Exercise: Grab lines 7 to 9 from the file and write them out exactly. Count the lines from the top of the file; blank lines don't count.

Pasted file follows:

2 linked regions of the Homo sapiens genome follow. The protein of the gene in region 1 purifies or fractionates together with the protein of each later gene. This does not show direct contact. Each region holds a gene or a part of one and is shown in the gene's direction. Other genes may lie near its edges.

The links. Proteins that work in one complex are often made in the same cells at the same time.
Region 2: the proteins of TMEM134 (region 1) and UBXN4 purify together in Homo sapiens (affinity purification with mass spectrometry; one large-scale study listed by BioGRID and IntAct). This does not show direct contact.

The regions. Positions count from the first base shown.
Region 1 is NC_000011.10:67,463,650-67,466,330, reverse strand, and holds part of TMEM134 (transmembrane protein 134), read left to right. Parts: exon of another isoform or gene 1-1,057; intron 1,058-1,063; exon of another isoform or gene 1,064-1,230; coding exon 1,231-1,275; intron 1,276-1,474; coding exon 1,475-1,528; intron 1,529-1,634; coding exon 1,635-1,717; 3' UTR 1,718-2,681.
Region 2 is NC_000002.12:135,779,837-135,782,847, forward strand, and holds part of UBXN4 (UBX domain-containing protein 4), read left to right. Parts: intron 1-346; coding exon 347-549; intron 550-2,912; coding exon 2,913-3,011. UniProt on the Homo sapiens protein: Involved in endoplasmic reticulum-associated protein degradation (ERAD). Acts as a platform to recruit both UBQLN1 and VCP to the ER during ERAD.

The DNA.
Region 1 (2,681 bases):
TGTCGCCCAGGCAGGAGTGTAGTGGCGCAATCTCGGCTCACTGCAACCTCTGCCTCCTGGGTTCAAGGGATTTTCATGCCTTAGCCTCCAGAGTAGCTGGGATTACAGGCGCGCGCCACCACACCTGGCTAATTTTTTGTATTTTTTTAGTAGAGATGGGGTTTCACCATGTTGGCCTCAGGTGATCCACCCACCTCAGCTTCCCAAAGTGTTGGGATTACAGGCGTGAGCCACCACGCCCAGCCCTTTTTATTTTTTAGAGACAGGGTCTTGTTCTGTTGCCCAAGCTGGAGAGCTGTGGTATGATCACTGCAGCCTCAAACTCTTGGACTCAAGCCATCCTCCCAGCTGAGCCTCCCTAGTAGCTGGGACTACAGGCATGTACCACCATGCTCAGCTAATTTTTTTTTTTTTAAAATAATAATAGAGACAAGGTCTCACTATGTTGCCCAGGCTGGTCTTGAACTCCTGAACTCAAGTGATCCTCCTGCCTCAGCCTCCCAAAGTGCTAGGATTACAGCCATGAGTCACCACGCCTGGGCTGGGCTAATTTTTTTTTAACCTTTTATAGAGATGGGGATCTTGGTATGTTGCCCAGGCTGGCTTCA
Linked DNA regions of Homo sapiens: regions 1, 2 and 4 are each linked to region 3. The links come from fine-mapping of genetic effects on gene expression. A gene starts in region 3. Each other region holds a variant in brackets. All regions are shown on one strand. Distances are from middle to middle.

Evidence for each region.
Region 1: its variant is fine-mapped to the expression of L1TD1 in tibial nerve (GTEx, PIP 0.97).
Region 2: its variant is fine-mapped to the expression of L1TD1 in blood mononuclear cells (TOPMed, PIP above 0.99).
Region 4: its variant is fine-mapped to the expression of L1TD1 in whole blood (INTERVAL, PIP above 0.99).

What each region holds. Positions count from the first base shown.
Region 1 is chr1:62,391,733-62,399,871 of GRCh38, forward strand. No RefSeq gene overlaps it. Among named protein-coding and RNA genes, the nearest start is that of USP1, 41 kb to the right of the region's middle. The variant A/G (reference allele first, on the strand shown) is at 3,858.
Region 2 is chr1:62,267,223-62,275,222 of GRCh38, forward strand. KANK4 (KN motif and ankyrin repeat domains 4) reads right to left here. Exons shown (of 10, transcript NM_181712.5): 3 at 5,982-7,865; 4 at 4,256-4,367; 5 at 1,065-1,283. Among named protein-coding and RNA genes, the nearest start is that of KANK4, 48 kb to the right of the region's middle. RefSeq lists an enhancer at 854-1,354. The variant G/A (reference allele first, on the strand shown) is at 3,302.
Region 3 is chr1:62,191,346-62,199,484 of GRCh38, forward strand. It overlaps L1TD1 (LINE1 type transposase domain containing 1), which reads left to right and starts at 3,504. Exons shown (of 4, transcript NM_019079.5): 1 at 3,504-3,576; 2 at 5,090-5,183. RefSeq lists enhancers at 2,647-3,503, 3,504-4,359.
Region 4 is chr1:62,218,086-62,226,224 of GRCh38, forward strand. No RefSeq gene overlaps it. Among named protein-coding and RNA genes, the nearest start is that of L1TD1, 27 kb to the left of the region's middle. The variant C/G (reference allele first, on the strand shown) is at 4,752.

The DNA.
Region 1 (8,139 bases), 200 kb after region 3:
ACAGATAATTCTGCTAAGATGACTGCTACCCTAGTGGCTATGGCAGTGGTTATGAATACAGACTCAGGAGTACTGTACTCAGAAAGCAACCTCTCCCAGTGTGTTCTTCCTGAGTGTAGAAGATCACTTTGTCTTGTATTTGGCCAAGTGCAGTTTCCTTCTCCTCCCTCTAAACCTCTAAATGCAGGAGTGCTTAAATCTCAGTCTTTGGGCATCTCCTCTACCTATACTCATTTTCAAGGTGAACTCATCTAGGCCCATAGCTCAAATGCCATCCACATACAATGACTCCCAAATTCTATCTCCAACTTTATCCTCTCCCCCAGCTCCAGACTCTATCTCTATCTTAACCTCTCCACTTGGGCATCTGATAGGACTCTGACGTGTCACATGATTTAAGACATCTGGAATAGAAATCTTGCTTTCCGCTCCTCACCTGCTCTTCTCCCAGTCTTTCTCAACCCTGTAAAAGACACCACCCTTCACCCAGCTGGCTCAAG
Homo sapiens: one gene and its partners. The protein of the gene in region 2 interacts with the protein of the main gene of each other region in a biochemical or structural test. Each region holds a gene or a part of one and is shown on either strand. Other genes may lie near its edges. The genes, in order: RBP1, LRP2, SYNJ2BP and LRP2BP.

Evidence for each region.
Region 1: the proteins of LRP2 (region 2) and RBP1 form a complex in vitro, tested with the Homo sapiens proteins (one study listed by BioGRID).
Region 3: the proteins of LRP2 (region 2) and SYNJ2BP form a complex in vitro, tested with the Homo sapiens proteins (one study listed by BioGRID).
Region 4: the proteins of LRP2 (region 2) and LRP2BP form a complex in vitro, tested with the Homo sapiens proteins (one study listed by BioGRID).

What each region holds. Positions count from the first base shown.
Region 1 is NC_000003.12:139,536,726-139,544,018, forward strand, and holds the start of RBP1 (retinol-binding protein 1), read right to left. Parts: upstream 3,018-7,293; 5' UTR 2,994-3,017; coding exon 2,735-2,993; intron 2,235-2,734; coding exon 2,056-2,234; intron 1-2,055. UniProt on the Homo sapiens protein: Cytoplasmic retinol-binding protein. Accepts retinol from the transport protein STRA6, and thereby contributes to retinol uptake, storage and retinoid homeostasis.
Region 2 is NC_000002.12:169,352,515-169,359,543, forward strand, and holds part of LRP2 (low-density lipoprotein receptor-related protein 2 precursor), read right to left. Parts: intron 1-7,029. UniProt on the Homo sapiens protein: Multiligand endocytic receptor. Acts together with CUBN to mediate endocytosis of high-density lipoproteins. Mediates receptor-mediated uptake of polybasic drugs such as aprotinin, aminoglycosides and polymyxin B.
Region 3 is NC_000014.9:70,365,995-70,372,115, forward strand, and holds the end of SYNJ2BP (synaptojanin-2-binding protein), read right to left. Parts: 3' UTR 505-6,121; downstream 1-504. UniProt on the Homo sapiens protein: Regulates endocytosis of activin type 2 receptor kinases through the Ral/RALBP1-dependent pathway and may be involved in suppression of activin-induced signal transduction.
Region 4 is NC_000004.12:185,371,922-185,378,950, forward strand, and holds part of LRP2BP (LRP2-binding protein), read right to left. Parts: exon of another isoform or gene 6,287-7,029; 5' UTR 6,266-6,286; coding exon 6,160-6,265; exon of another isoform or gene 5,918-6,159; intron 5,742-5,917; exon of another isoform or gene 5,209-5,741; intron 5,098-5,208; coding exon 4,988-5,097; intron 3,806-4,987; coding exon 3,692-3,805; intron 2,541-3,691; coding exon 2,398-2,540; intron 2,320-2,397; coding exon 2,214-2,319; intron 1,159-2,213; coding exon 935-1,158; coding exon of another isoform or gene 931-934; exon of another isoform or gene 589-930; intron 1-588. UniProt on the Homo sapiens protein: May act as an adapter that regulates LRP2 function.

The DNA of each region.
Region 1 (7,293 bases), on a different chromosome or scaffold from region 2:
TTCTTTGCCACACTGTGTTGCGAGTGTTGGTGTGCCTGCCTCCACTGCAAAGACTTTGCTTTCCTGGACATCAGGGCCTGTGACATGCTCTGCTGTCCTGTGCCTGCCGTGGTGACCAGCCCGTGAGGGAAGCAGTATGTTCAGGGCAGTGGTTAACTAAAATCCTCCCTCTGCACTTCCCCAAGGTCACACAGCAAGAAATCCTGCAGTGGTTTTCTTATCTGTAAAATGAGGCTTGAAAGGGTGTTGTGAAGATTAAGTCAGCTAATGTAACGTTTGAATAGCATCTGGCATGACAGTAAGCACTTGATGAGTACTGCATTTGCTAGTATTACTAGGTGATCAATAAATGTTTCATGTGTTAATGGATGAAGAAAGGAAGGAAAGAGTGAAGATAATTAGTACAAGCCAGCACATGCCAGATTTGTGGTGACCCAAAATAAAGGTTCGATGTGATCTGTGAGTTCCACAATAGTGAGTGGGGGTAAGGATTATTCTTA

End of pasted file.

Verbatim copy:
The DNA.
Region 1 (2,681 bases):
TGTCGCCCAGGCAGGAGTGTAGTGGCGCAATCTCGGCTCACTGCAACCTCTGCCTCCTGGGTTCAAGGGATTTTCATGCCTTAGCCTCCAGAGTAGCTGGGATTACAGGCGCGCGCCACCACACCTGGCTAATTTTTTGTATTTTTTTAGTAGAGATGGGGTTTCACCATGTTGGCCTCAGGTGATCCACCCACCTCAGCTTCCCAAAGTGTTGGGATTACAGGCGTGAGCCACCACGCCCAGCCCTTTTTATTTTTTAGAGACAGGGTCTTGTTCTGTTGCCCAAGCTGGAGAGCTGTGGTATGATCACTGCAGCCTCAAACTCTTGGACTCAAGCCATCCTCCCAGCTGAGCCTCCCTAGTAGCTGGGACTACAGGCATGTACCACCATGCTCAGCTAATTTTTTTTTTTTTAAAATAATAATAGAGACAAGGTCTCACTATGTTGCCCAGGCTGGTCTTGAACTCCTGAACTCAAGTGATCCTCCTGCCTCAGCCTCCCAAAGTGCTAGGATTACAGCCATGAGTCACCACGCCTGGGCTGGGCTAATTTTTTTTTAACCTTTTATAGAGATGGGGATCTTGGTATGTTGCCCAGGCTGGCTTCA